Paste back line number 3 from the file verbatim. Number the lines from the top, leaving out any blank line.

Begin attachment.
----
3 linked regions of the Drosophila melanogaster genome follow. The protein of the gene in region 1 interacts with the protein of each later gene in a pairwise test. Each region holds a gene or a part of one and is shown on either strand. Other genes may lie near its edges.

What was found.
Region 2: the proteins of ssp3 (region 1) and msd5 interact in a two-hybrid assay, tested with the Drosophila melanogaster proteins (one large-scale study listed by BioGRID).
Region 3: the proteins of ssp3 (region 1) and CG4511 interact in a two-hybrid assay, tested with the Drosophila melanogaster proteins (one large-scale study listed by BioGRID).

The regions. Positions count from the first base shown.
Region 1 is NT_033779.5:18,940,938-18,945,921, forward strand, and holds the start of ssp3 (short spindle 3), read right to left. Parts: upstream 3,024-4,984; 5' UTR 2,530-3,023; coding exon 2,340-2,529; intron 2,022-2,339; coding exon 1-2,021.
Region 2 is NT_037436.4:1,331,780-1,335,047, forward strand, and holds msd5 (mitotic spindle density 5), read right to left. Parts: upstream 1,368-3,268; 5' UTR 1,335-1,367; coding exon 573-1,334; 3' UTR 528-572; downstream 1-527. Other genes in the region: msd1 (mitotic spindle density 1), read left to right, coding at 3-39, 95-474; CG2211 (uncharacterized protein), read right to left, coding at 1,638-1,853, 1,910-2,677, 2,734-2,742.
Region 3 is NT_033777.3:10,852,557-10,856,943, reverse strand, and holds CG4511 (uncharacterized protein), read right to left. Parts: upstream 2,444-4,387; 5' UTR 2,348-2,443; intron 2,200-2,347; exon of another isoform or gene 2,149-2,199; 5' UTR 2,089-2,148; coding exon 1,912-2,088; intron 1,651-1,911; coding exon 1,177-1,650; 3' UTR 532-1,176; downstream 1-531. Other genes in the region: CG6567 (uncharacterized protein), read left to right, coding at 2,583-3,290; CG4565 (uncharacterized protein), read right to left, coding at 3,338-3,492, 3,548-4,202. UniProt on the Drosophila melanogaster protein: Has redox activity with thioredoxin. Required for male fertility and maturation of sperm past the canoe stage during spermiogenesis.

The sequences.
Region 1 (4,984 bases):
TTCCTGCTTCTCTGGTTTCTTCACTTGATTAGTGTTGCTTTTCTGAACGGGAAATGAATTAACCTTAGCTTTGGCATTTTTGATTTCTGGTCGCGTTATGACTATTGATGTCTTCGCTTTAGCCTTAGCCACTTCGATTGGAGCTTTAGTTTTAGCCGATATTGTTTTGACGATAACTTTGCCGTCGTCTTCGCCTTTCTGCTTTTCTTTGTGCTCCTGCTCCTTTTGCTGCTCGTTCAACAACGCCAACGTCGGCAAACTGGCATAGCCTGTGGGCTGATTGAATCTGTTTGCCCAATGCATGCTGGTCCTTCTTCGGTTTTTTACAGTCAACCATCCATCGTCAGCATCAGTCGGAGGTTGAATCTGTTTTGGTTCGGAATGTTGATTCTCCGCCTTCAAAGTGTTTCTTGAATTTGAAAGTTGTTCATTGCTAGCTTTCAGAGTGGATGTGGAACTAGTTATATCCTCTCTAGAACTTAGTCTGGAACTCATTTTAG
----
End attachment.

Region 2: the proteins of ssp3 (region 1) and msd5 interact in a two-hybrid assay, tested with the Drosophila melanogaster proteins (one large-scale study listed by BioGRID).